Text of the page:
Lauren Bunting

Lauren Bunting

(Oct. 22, 2021) FEMA is changing the way it views flood risk and prices flood insurance.

The National Flood Insurance Program’s (NFIP) new rating methodology, Risk Rating 2.0, and FEMA says it will deliver rates that are easier to understand and better reflect a property’s unique flood risk. Rates will now be developed on a structure-by-structure basis.

The NFIP’s current rating methodology has not changed since the 1970s and does not consider individual flood risk and underlying home values. Since then, technology, access to data and the understanding of flood risk have evolved.

Risk Rating 2.0 will fundamentally change the way FEMA rates a property’s flood risk and prices insurance by incorporating common sense variables (e.g., more types of flood risk and distance to flooding source) into the rating methodology. The program is being implemented in the following phases:

PHASE I: New policies beginning Oct. 1, 2021, will be subject to the new rating methodology. Also beginning Oct. 1, existing policyholders eligible for renewal will be able to take advantage of immediate decreases in their premiums.

PHASE II: All remaining policies renewing on or after April 1, 2022, will be subject to the new rating methodology.  FEMA will be limiting annual premium increases—existing statutory limits on rate increases require that most rates not increase more than 18 percent per year. They are also maintaining features to simplify the transition to Risk Rating 2.0 by offering premium discounts to eligible policyholders.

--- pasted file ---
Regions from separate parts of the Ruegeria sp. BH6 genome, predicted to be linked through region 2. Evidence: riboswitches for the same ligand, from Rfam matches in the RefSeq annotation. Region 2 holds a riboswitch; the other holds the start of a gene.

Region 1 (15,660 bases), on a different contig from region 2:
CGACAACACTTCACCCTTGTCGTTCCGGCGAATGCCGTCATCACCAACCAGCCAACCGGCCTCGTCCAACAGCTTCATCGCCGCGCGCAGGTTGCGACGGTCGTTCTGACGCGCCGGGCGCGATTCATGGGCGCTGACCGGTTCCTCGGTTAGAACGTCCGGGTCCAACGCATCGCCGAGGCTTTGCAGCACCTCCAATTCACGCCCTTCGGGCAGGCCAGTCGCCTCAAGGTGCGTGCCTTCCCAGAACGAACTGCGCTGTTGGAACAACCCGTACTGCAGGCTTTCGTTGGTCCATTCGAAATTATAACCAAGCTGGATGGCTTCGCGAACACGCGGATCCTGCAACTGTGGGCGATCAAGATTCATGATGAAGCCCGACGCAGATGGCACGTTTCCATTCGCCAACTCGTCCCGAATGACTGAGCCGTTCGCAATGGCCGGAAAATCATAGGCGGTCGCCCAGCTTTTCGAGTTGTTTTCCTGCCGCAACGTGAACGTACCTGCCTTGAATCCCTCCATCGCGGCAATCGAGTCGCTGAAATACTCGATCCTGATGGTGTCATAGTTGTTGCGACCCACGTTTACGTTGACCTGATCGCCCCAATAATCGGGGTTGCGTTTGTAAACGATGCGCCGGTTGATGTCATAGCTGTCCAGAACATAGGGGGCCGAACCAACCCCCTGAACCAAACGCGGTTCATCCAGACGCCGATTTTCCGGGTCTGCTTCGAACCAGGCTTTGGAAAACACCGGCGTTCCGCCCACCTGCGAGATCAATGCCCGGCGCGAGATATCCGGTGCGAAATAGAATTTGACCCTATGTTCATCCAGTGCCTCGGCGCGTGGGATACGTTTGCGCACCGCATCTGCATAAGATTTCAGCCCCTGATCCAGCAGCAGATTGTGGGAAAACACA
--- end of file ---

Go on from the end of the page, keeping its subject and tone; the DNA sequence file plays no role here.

• FEMA will continue to offer premium discounts for pre-FIRM subsidized and newly mapped properties.

• Policyholders will still be able to transfer their discount to a new owner by assigning their flood insurance policy when their property changes ownership.

• And, discounts to policyholders in communities who participate in the Community Rating System will continue. Communities will continue to earn National Flood Insurance Program rate discounts of 5 - 45 percent based on the Community Rating System classification. However, since Risk Rating 2.0 does not use flood zones to determine flood risk, the discount will be uniformly applied to all policies throughout the participating community, regardless of whether the structure is inside or outside of the Special Flood Hazard Area.

— Lauren Bunting is an Associate Broker with Atlantic Shores Sotheby’s International Realty in Ocean City.

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